The smallest of the six neighborhood (called “sestieri”) in Venice San Polo is also one of the oldest parts of the city. Spending a few hours here is like stepping back in time to discover La Serenissima’s past.
Cross the Rialto Bridge, the oldest one to span the Grand Canal, from San Marco to explore the Rialto Market that has been here since the end of the 12th century. Make sure you arrive early in the morning before the hordes of tourists arrive, so you can enjoy a peaceful stroll between the stalls piled up high with fresh local fruit, vegetables, fish and listen to vendors banter with locals.
The Campo San Polo is the second-largest square in Venice, after Piazza San Marco, once the venue for bullfights, masked balls and a market. Spend a few minutes here to admire the elegant palaces and 9th century Church of San Polo, which gave name to the sestiere and where you will find works by Tiepolo and Veronese.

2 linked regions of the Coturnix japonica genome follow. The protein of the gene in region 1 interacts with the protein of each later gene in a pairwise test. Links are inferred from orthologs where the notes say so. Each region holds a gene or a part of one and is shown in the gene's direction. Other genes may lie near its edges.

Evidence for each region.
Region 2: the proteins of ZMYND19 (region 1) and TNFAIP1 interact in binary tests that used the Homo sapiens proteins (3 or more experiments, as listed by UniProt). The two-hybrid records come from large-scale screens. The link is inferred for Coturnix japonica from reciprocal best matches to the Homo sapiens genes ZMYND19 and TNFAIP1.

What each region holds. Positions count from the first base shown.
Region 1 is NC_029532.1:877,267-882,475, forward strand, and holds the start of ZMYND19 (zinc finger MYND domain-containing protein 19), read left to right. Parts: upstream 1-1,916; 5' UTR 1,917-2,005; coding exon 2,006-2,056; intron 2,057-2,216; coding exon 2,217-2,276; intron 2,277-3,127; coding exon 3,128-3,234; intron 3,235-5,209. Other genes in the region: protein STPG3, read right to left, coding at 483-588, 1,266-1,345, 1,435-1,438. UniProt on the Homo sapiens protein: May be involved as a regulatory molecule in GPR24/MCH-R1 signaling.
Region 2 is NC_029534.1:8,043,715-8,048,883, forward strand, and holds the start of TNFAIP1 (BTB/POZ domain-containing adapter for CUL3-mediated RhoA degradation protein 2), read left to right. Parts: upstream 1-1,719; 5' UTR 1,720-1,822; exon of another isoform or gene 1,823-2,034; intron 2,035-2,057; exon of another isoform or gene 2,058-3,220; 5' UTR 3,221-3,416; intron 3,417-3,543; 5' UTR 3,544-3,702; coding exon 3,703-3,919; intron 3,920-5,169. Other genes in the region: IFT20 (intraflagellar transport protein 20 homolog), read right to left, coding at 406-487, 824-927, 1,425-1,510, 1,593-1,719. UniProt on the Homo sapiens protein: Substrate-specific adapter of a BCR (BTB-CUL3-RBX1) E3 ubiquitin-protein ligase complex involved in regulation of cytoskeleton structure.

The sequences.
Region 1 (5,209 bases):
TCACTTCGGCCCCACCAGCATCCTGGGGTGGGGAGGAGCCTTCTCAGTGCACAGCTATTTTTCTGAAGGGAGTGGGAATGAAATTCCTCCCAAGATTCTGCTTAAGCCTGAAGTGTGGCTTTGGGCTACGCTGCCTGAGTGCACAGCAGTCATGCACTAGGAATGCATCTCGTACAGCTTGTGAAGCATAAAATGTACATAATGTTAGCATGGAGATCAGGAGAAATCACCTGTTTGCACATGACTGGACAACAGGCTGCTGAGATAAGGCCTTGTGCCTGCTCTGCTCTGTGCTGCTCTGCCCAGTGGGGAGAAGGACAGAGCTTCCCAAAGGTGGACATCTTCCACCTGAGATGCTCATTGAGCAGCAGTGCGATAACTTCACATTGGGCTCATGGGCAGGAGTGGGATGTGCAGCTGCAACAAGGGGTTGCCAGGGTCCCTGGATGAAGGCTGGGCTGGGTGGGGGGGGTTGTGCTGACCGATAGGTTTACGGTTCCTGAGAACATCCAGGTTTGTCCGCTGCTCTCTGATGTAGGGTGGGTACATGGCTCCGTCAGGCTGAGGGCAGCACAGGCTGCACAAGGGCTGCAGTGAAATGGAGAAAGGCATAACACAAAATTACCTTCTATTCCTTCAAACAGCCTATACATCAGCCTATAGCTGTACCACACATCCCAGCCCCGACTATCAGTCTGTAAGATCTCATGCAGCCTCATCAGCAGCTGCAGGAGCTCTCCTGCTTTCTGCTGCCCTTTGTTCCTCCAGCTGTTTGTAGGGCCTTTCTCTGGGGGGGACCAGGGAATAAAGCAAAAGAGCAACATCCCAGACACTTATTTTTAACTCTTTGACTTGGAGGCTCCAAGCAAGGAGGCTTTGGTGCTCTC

|San Giacomo di Rialto|
The city’s oldest church is located in this neighborhood. The Chiesa di San Giacomo di Rialto was supposedly consecrated in the 5th century, although it was re-built in 1097. Other attractions in the area are the Church of Santa Maria Gloriosa dei Frari with its important paintings by Titian and the Scuola Grande di San Rocco decorated with a famous cycle of paintings by Tintoretto.
San Polo is renowned for its small artisan shops, typical venetian osterie called bacari and some excellent restaurants. Make sure to do a bacari crawl to taste the best “cichetti”, local appetizers, accompanied by “ombra”, a small glass of wine. All’ Arco (Calle Arco, San Polo, 436) is located a few steps from the Rialto Fish Market and serves delectable appetizers with prawns, shrimps and squid. Cantina Do Mori (Calle dei Do Mori, San Polo, 429) is one of the oldest bacari in the city that
the famous Casanova used to frequent.
Photos via Flickr by: Paul Arps, Damian Entwistle, Sam Posnick.